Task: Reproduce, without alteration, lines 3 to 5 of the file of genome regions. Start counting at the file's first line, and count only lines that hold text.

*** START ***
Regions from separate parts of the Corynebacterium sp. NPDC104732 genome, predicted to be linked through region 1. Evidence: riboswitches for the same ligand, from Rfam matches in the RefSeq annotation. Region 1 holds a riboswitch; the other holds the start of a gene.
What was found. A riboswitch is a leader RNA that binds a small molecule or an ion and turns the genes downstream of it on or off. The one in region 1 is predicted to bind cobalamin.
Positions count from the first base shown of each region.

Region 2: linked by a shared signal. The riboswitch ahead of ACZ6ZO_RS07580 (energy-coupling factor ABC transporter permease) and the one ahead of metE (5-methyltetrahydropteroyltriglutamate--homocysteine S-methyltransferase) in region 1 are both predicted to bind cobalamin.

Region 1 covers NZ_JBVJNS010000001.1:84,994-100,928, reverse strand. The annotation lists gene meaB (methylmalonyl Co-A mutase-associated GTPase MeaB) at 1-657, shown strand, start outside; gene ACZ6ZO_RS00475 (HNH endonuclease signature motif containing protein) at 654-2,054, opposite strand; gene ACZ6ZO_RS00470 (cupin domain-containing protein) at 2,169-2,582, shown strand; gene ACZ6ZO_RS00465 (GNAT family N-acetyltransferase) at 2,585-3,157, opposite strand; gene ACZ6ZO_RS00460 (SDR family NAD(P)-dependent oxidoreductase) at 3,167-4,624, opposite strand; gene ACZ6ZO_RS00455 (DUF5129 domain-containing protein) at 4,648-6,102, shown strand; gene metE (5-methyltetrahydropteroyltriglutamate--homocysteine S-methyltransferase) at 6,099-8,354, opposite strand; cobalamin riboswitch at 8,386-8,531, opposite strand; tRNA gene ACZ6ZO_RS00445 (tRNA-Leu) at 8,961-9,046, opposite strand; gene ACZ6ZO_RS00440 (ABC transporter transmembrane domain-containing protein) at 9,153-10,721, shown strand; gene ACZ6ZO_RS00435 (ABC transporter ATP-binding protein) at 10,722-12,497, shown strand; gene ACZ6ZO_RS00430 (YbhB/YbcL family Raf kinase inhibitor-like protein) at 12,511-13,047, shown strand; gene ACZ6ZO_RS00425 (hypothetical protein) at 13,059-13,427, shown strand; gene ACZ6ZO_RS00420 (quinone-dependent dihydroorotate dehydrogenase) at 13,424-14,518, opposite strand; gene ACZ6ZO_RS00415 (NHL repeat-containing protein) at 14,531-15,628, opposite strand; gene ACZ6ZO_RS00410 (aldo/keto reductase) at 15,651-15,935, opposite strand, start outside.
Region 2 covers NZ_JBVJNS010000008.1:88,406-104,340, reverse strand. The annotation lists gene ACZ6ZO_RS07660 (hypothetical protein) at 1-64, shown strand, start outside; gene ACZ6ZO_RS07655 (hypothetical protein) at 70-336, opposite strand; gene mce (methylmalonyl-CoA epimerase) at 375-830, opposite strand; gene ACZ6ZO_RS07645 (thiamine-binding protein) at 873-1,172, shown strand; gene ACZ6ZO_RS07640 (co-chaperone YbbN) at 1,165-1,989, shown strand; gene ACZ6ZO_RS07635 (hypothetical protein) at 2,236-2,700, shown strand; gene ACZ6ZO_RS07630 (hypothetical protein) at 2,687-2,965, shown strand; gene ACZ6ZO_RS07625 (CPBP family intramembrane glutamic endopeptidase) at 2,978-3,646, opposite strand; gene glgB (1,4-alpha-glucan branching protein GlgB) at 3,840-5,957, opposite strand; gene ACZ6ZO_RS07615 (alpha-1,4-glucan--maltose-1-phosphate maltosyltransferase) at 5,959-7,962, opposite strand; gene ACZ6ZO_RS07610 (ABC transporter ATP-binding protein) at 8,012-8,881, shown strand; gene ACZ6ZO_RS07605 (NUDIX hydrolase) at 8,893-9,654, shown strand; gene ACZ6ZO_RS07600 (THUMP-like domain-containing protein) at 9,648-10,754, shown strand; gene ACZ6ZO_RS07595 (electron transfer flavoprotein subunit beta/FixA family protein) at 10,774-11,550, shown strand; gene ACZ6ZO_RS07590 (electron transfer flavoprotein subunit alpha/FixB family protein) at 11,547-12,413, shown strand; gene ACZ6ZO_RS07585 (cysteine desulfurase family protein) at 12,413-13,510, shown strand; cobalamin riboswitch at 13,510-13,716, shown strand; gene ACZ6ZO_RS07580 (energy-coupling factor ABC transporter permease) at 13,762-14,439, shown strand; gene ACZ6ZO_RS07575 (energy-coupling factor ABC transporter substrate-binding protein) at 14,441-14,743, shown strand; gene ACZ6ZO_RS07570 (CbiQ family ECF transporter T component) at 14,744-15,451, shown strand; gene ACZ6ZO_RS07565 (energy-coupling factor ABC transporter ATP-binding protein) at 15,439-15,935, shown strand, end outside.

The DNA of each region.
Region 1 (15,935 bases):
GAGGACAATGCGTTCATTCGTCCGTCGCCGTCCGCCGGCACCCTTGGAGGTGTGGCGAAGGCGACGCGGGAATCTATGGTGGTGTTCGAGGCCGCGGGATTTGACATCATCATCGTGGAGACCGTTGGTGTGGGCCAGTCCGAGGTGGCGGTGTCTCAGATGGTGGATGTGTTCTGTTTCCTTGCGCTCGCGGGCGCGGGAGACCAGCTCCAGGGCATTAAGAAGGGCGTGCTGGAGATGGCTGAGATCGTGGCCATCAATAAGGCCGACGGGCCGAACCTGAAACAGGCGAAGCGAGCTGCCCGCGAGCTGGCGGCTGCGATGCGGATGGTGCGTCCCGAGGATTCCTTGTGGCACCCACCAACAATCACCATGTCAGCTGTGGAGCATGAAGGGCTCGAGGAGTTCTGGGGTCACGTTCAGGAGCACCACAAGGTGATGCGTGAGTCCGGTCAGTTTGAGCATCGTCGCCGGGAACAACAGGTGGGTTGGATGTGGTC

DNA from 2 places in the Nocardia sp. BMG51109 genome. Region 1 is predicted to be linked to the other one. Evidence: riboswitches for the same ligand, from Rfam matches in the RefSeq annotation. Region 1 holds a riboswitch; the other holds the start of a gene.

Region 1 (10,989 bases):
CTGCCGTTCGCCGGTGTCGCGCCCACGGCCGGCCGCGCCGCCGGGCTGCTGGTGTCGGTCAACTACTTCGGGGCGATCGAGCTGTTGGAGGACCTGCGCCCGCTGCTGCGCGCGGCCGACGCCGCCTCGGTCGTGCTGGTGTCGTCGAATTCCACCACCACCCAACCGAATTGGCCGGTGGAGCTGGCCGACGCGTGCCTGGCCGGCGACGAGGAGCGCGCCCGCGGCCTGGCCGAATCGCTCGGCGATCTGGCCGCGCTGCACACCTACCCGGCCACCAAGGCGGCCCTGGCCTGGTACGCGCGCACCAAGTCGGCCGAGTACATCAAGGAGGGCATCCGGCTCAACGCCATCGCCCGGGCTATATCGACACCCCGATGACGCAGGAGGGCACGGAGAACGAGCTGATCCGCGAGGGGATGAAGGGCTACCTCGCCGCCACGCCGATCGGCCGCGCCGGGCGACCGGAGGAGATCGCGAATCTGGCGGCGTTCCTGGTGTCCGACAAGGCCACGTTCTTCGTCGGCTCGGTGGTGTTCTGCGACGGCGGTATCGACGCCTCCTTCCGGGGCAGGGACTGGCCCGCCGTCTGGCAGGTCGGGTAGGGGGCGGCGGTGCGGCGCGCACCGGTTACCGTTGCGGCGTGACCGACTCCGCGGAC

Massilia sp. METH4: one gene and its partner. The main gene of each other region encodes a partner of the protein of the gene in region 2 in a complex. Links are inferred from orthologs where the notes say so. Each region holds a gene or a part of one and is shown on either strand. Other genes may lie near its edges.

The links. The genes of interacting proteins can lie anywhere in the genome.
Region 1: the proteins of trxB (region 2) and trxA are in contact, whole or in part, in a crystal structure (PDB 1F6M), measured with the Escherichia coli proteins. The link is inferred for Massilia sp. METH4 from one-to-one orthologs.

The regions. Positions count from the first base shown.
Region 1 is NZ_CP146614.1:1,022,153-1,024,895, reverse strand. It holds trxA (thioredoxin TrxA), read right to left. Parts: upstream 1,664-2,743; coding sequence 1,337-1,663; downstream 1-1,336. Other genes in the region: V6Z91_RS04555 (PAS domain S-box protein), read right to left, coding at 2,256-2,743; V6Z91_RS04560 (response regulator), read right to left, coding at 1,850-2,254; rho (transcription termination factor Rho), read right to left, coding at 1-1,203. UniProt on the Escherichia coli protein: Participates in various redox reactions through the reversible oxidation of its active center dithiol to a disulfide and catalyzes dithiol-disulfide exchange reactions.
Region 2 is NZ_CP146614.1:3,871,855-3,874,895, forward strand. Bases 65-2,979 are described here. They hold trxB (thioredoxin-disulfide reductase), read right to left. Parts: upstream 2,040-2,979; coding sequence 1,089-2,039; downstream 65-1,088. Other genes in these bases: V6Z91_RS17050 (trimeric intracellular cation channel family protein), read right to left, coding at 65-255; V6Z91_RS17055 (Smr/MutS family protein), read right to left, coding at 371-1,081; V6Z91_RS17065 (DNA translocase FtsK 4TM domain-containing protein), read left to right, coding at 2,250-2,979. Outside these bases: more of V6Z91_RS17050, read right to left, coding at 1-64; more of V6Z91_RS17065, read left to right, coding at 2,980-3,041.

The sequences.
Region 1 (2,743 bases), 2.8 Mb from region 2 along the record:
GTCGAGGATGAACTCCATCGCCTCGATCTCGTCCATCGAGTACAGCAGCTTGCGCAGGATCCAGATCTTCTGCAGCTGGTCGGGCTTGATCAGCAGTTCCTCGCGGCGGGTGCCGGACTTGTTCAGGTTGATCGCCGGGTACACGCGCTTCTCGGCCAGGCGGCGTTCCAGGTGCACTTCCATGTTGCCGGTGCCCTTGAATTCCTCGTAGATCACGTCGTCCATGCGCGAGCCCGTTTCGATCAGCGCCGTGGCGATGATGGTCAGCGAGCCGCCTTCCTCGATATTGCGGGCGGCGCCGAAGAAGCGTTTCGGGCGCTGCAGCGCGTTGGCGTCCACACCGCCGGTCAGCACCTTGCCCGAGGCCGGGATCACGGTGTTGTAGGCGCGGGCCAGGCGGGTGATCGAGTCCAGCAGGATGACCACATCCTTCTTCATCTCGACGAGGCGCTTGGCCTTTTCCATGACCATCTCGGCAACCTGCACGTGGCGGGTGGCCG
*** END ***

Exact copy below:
Positions count from the first base shown of each region.

Region 2: linked by a shared signal. The riboswitch ahead of ACZ6ZO_RS07580 (energy-coupling factor ABC transporter permease) and the one ahead of metE (5-methyltetrahydropteroyltriglutamate--homocysteine S-methyltransferase) in region 1 are both predicted to bind cobalamin.

Region 1 covers NZ_JBVJNS010000001.1:84,994-100,928, reverse strand. The annotation lists gene meaB (methylmalonyl Co-A mutase-associated GTPase MeaB) at 1-657, shown strand, start outside; gene ACZ6ZO_RS00475 (HNH endonuclease signature motif containing protein) at 654-2,054, opposite strand; gene ACZ6ZO_RS00470 (cupin domain-containing protein) at 2,169-2,582, shown strand; gene ACZ6ZO_RS00465 (GNAT family N-acetyltransferase) at 2,585-3,157, opposite strand; gene ACZ6ZO_RS00460 (SDR family NAD(P)-dependent oxidoreductase) at 3,167-4,624, opposite strand; gene ACZ6ZO_RS00455 (DUF5129 domain-containing protein) at 4,648-6,102, shown strand; gene metE (5-methyltetrahydropteroyltriglutamate--homocysteine S-methyltransferase) at 6,099-8,354, opposite strand; cobalamin riboswitch at 8,386-8,531, opposite strand; tRNA gene ACZ6ZO_RS00445 (tRNA-Leu) at 8,961-9,046, opposite strand; gene ACZ6ZO_RS00440 (ABC transporter transmembrane domain-containing protein) at 9,153-10,721, shown strand; gene ACZ6ZO_RS00435 (ABC transporter ATP-binding protein) at 10,722-12,497, shown strand; gene ACZ6ZO_RS00430 (YbhB/YbcL family Raf kinase inhibitor-like protein) at 12,511-13,047, shown strand; gene ACZ6ZO_RS00425 (hypothetical protein) at 13,059-13,427, shown strand; gene ACZ6ZO_RS00420 (quinone-dependent dihydroorotate dehydrogenase) at 13,424-14,518, opposite strand; gene ACZ6ZO_RS00415 (NHL repeat-containing protein) at 14,531-15,628, opposite strand; gene ACZ6ZO_RS00410 (aldo/keto reductase) at 15,651-15,935, opposite strand, start outside.